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Perfectionism predicts cognitions, emotions, and behaviors in sport. Nonetheless, our understanding of the factors that influence its development is limited. The authors sought to address this issue by examining the role of coach and parental pressure in the development of perfectionism in sport. Using 3 samples of junior athletes (16–19 years; cross-sectional n = 212, 3-month longitudinal n = 101, and 6-month longitudinal n = 110), the authors examined relations between coach pressure to be perfect, parental pressure to be perfect, perfectionistic strivings, and perfectionistic concerns. Mini meta-analysis of the combined cross-sectional data (N = 423) showed that both coach pressure and parental pressure were positively correlated with perfectionistic strivings and perfectionistic concerns. In contrast, longitudinal analyses showed that only coach pressure predicted increased perfectionistic strivings and perfectionistic concerns over time. Overall, our findings provide preliminary evidence that coaches may play a more important role in the development of junior athletes’ perfectionism than parents.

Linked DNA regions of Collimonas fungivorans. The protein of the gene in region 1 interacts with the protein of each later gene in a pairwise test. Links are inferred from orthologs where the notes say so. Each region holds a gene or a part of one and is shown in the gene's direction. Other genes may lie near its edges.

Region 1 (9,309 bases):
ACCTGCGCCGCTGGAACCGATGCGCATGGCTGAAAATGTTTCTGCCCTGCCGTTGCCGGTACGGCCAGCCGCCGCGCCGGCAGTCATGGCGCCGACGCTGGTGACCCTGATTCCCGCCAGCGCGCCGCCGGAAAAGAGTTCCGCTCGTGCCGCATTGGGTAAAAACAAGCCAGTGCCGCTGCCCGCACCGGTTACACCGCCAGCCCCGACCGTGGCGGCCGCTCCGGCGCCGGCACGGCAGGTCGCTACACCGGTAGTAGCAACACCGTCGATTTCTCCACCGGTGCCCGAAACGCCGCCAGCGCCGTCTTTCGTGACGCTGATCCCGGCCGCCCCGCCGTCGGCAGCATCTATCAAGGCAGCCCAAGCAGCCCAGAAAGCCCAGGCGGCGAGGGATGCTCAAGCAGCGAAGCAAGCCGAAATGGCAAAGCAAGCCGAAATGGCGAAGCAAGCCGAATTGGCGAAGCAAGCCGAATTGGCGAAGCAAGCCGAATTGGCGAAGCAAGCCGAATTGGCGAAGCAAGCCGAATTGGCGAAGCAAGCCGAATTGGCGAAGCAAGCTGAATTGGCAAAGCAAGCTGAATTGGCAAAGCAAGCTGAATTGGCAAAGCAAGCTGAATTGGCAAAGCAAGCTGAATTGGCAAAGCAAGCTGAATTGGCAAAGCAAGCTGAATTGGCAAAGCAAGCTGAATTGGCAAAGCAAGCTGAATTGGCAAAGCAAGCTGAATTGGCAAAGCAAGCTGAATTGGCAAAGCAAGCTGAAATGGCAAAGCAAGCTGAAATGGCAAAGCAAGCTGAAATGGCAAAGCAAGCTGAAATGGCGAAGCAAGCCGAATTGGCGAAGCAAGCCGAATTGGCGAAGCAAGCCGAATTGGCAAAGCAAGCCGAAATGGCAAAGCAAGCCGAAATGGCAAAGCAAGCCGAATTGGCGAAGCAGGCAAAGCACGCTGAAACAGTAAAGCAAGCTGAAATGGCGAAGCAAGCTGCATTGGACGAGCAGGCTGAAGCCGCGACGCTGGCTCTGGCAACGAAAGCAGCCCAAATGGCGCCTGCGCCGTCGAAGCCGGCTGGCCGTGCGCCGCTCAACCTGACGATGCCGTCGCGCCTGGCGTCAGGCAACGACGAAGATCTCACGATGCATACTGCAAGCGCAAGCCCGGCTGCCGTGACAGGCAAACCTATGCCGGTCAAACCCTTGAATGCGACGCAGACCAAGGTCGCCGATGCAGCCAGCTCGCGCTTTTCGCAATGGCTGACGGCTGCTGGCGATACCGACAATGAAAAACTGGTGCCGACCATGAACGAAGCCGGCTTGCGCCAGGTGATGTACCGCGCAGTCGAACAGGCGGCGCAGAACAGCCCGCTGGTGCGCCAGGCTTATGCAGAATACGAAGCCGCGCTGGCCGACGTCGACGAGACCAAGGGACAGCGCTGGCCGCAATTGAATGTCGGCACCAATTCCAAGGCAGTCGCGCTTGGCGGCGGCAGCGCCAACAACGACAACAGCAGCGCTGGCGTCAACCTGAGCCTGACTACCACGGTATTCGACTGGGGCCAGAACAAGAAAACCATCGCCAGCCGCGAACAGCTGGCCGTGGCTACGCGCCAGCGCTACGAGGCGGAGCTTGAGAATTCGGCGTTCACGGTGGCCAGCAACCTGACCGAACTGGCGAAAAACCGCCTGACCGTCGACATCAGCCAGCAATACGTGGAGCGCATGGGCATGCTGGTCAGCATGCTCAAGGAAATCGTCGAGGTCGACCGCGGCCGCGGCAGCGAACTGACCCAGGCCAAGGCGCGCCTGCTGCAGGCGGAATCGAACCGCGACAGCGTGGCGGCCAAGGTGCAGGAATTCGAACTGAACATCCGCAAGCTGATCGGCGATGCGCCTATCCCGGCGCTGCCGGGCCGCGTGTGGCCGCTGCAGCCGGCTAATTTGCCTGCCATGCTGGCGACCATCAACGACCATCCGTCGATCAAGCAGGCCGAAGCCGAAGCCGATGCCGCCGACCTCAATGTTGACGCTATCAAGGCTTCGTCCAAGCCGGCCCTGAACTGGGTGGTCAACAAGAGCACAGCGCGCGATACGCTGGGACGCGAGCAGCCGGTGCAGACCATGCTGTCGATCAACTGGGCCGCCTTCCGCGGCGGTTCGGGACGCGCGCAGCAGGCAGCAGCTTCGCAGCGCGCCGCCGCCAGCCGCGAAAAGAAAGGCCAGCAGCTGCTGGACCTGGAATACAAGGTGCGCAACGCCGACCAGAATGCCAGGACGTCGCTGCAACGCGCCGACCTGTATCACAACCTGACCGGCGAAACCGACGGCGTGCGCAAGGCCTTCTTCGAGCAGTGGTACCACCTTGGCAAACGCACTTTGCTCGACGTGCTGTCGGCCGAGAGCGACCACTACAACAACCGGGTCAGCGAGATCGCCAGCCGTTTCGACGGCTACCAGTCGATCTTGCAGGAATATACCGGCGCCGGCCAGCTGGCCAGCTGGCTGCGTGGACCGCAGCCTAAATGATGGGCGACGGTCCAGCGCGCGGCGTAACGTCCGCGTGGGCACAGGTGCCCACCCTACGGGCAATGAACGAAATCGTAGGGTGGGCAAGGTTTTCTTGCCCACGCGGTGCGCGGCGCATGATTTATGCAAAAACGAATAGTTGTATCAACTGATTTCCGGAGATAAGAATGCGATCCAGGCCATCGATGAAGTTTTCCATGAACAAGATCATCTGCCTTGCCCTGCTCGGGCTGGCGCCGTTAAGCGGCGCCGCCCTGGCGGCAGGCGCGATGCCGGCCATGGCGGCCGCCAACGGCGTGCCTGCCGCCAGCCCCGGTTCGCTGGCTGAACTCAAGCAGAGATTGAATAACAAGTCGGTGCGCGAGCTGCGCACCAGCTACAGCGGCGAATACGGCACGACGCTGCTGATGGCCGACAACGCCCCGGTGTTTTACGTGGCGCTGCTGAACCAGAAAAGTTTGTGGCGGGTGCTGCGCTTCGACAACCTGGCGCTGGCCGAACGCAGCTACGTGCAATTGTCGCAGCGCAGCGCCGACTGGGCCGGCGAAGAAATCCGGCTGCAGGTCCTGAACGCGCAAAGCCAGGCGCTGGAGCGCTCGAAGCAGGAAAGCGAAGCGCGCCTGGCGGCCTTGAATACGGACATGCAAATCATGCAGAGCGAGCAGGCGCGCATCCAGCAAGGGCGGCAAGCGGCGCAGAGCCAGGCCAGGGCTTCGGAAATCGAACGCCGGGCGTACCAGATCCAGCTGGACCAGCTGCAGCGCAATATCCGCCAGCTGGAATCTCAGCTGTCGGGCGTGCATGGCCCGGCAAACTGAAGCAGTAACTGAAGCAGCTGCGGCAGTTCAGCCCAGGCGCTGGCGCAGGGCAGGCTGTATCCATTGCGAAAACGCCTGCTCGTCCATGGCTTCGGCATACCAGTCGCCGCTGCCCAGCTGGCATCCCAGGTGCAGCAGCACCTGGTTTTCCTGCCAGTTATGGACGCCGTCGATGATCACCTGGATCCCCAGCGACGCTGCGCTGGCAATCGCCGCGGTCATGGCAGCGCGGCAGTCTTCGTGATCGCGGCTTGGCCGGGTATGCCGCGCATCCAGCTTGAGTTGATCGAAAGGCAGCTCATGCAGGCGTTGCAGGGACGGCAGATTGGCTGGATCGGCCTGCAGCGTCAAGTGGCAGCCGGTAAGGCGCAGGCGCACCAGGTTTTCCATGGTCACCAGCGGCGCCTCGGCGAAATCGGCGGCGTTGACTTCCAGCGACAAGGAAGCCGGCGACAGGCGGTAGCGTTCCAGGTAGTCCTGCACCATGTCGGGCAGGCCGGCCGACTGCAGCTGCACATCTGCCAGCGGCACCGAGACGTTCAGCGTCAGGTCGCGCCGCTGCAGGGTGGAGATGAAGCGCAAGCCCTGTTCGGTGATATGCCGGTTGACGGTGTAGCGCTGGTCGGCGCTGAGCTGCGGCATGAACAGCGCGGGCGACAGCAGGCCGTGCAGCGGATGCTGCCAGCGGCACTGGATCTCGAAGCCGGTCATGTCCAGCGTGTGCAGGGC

Madigan, Hill, and Smith are with the School of Sport, York St. John University, York, United Kingdom. Curran is with the Centre for Motivation and Health Behaviour Change, Department for Health, University of Bath, Bath, United Kingdom. Stoeber is with the School of Psychology, University of Kent, Canterbury, United Kingdom. Passfield is with the School of Sport and Exercise Sciences, University of Kent, Chatham Maritime, United Kingdom.